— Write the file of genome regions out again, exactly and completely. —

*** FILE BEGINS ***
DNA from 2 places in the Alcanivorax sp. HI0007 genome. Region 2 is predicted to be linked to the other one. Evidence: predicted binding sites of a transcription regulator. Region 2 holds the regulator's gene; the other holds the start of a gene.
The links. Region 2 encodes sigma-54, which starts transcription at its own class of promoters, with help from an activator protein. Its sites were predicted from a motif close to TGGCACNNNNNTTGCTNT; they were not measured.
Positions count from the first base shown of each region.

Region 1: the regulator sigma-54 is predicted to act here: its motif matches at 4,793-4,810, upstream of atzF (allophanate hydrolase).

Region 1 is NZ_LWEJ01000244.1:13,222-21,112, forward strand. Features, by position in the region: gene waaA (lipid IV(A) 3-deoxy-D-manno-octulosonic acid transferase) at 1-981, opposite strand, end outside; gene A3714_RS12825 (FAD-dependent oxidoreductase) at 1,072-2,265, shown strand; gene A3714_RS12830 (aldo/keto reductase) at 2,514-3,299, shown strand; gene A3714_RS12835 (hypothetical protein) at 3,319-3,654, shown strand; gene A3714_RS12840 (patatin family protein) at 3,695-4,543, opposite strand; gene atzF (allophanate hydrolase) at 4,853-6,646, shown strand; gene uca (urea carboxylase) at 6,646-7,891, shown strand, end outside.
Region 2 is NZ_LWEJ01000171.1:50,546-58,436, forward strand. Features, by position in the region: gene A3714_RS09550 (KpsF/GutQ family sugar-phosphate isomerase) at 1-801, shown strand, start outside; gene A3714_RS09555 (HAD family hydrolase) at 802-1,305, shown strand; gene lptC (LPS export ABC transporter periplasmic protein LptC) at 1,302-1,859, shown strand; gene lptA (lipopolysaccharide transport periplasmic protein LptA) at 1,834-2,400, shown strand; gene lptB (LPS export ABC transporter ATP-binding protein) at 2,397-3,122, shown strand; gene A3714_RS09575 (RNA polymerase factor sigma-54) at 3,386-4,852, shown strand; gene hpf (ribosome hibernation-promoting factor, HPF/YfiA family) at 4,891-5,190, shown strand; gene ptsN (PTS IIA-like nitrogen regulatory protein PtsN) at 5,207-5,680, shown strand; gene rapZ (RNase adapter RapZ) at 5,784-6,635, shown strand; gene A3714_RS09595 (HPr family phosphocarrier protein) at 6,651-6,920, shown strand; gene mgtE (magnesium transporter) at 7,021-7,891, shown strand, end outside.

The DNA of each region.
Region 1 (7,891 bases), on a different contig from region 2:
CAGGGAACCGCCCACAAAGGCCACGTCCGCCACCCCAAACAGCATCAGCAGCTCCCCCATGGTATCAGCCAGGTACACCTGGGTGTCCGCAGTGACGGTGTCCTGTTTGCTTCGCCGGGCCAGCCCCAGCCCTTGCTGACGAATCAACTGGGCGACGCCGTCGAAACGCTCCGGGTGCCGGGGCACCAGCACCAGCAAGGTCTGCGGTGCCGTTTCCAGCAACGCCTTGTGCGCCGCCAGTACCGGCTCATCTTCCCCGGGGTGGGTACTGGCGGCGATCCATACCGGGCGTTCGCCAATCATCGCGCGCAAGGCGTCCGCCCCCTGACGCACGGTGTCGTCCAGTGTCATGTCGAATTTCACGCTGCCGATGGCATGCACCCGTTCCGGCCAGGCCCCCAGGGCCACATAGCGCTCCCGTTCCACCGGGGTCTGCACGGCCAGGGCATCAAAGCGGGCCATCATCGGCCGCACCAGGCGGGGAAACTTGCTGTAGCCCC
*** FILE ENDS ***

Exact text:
DNA from 2 places in the Alcanivorax sp. HI0007 genome. Region 2 is predicted to be linked to the other one. Evidence: predicted binding sites of a transcription regulator. Region 2 holds the regulator's gene; the other holds the start of a gene.
The links. Region 2 encodes sigma-54, which starts transcription at its own class of promoters, with help from an activator protein. Its sites were predicted from a motif close to TGGCACNNNNNTTGCTNT; they were not measured.
Positions count from the first base shown of each region.

Region 1: the regulator sigma-54 is predicted to act here: its motif matches at 4,793-4,810, upstream of atzF (allophanate hydrolase).

Region 1 is NZ_LWEJ01000244.1:13,222-21,112, forward strand. Features, by position in the region: gene waaA (lipid IV(A) 3-deoxy-D-manno-octulosonic acid transferase) at 1-981, opposite strand, end outside; gene A3714_RS12825 (FAD-dependent oxidoreductase) at 1,072-2,265, shown strand; gene A3714_RS12830 (aldo/keto reductase) at 2,514-3,299, shown strand; gene A3714_RS12835 (hypothetical protein) at 3,319-3,654, shown strand; gene A3714_RS12840 (patatin family protein) at 3,695-4,543, opposite strand; gene atzF (allophanate hydrolase) at 4,853-6,646, shown strand; gene uca (urea carboxylase) at 6,646-7,891, shown strand, end outside.
Region 2 is NZ_LWEJ01000171.1:50,546-58,436, forward strand. Features, by position in the region: gene A3714_RS09550 (KpsF/GutQ family sugar-phosphate isomerase) at 1-801, shown strand, start outside; gene A3714_RS09555 (HAD family hydrolase) at 802-1,305, shown strand; gene lptC (LPS export ABC transporter periplasmic protein LptC) at 1,302-1,859, shown strand; gene lptA (lipopolysaccharide transport periplasmic protein LptA) at 1,834-2,400, shown strand; gene lptB (LPS export ABC transporter ATP-binding protein) at 2,397-3,122, shown strand; gene A3714_RS09575 (RNA polymerase factor sigma-54) at 3,386-4,852, shown strand; gene hpf (ribosome hibernation-promoting factor, HPF/YfiA family) at 4,891-5,190, shown strand; gene ptsN (PTS IIA-like nitrogen regulatory protein PtsN) at 5,207-5,680, shown strand; gene rapZ (RNase adapter RapZ) at 5,784-6,635, shown strand; gene A3714_RS09595 (HPr family phosphocarrier protein) at 6,651-6,920, shown strand; gene mgtE (magnesium transporter) at 7,021-7,891, shown strand, end outside.

The DNA of each region.
Region 1 (7,891 bases), on a different contig from region 2:
CAGGGAACCGCCCACAAAGGCCACGTCCGCCACCCCAAACAGCATCAGCAGCTCCCCCATGGTATCAGCCAGGTACACCTGGGTGTCCGCAGTGACGGTGTCCTGTTTGCTTCGCCGGGCCAGCCCCAGCCCTTGCTGACGAATCAACTGGGCGACGCCGTCGAAACGCTCCGGGTGCCGGGGCACCAGCACCAGCAAGGTCTGCGGTGCCGTTTCCAGCAACGCCTTGTGCGCCGCCAGTACCGGCTCATCTTCCCCGGGGTGGGTACTGGCGGCGATCCATACCGGGCGTTCGCCAATCATCGCGCGCAAGGCGTCCGCCCCCTGACGCACGGTGTCGTCCAGTGTCATGTCGAATTTCACGCTGCCGATGGCATGCACCCGTTCCGGCCAGGCCCCCAGGGCCACATAGCGCTCCCGTTCCACCGGGGTCTGCACGGCCAGGGCATCAAAGCGGGCCATCATCGGCCGCACCAGGCGGGGAAACTTGCTGTAGCCCC